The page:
June 8, 2005
Notable news from Tennessee
Lots of interesting sentencing news coming from Volunteer State:
- On the Blakely front, as foreshadowed in this post, yesterday Tennessee Governor Phil Bredesen signed the state's Blakely fix legislation. As explained on this helpful page which collects Tennessee Blakely materials, the fix "eliminates presumptive sentencing from Tennessee's sentencing law [replacing] former presumptive sentence provisions ... with a series of guidelines that include enhancement and mitigating factors and a statement of principles and sentencing considerations." In other words, Tennessee's sentencing provisions have been Booker-ized, as the "new law requires the judge to consider, but not be bound by, these advisory guidelines to arrive at an appropriate sentence which is subject to appellate review."
- On the death penalty front, this AP story details that, in the state's Supreme Court, a "condemned killer is challenging Tennessee's method of lethal injection, calling it an illogical process in part because it includes a drug forbidden in the euthanasia of animals." More on recent challenges in other states to lethal injection protocols can be found at posts here and here and here.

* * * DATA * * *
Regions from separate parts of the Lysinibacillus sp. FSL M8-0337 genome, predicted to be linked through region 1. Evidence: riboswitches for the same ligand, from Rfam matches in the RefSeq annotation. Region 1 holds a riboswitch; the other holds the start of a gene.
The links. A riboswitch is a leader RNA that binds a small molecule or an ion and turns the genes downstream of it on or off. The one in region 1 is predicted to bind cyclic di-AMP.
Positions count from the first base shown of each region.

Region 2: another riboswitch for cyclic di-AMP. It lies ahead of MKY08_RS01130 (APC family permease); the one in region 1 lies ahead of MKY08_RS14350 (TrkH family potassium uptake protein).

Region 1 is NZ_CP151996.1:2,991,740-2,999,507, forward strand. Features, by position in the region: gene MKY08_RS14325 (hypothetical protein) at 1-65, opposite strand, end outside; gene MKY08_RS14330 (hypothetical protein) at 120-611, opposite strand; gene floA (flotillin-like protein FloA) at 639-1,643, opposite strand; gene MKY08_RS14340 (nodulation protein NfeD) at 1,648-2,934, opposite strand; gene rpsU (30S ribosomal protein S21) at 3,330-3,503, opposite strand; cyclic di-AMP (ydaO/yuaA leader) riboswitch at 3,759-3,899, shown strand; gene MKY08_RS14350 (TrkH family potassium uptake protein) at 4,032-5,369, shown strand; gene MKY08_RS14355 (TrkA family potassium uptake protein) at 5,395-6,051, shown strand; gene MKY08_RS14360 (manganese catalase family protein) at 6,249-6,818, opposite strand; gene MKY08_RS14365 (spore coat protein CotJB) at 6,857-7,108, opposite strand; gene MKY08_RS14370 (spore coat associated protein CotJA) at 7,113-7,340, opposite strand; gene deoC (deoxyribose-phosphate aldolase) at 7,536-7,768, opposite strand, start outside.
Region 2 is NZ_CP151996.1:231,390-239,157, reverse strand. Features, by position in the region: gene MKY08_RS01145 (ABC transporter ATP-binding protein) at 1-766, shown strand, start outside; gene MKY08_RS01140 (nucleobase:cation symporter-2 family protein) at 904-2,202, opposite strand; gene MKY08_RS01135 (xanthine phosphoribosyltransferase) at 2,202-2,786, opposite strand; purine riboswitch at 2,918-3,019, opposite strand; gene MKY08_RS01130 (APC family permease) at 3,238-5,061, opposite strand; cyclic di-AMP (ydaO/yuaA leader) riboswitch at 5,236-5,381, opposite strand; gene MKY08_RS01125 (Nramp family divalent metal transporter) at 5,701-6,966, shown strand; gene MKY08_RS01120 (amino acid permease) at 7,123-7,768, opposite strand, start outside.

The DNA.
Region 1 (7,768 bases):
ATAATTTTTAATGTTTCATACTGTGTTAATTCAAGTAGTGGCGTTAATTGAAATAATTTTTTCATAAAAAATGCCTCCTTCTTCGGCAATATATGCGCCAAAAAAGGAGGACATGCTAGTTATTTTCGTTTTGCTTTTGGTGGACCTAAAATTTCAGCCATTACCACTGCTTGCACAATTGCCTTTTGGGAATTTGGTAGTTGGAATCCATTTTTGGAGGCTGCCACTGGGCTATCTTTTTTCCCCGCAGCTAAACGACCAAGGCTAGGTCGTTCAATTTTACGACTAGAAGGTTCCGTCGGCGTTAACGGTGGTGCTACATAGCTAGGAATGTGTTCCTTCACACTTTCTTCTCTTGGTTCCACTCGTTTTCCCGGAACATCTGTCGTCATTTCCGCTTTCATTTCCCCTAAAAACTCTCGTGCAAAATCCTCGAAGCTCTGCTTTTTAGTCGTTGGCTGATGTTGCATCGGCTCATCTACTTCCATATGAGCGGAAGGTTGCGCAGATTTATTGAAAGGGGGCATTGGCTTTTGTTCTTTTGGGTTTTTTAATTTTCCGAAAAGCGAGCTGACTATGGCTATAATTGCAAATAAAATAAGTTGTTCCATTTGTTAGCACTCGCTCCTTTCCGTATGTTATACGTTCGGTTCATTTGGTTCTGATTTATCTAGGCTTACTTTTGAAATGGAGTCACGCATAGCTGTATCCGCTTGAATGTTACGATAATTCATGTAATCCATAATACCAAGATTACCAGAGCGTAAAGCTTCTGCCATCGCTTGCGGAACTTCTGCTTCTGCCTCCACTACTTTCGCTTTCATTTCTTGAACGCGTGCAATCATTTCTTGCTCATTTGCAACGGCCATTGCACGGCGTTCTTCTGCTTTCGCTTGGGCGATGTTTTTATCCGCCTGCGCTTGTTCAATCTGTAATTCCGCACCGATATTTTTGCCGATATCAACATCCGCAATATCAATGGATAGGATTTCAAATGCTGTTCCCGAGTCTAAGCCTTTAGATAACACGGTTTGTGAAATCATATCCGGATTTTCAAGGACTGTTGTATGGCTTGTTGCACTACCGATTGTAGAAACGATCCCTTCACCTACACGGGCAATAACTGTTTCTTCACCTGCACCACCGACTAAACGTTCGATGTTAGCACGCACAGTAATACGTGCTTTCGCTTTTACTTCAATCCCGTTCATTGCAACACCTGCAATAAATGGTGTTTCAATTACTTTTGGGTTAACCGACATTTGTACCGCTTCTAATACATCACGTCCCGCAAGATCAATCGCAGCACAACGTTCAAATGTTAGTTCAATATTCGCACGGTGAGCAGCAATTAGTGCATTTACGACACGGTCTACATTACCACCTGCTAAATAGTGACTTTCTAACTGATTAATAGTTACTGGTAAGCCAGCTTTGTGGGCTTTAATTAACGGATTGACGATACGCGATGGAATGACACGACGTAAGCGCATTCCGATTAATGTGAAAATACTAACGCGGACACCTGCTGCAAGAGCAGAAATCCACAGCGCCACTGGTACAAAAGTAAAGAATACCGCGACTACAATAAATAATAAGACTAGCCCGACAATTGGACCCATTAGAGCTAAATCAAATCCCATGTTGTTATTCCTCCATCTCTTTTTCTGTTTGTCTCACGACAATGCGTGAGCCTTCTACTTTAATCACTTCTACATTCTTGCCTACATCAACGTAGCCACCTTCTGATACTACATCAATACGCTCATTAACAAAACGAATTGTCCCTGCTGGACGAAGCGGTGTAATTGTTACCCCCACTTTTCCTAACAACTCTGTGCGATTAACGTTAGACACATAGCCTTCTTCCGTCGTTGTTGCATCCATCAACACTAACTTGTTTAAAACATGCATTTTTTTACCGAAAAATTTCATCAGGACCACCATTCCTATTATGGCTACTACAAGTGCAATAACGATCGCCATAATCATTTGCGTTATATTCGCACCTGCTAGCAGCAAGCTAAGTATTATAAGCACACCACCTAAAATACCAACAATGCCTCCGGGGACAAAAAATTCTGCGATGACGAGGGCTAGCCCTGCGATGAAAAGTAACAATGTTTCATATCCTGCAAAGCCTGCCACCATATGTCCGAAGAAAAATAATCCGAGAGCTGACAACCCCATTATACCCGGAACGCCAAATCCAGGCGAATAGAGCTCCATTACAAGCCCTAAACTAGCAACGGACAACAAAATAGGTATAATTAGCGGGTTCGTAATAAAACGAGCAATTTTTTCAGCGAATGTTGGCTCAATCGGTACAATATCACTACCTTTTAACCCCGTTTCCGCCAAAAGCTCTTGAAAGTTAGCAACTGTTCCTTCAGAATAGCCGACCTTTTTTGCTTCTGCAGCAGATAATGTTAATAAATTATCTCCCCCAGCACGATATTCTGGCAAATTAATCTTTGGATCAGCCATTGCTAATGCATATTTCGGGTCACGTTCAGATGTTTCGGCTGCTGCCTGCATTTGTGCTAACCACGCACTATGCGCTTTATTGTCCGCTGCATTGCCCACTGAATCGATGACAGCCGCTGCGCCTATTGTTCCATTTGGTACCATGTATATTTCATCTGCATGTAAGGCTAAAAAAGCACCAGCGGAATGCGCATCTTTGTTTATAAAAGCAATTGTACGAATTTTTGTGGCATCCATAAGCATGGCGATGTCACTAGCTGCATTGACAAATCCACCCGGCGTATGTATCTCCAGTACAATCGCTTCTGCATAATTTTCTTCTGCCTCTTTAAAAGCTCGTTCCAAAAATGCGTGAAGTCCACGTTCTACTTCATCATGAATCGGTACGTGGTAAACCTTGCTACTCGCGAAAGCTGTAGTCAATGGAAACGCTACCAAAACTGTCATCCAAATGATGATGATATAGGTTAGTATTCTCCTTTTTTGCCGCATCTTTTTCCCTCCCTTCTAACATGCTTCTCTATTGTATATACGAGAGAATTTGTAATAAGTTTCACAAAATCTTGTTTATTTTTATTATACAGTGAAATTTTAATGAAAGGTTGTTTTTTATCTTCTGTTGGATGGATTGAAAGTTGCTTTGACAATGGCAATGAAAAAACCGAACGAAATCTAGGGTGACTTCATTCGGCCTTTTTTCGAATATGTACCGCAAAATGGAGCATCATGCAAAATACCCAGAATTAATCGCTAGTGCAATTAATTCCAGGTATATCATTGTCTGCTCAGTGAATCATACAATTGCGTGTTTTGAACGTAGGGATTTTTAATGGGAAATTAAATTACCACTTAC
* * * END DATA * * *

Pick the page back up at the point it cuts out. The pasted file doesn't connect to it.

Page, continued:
- And speaking of the Tennessee Supreme Court, this story details that Chief Justice Frank Drowota announced earlier this week that he will retire from the state's highest court Sept. 2. In addition to noting that CJ Drowota was the author of that Court's problematic Gomez decision on Blakely (basics here, problems here), I cannot help but wonder if this foreshadows a summer of chiefly retirements. I also will boldly predict that we will not be seeing the development of a Tennessee Supreme Court Nomination Blog to rival the work being done here.
June 8, 2005 at 01:06 PM | Permalink
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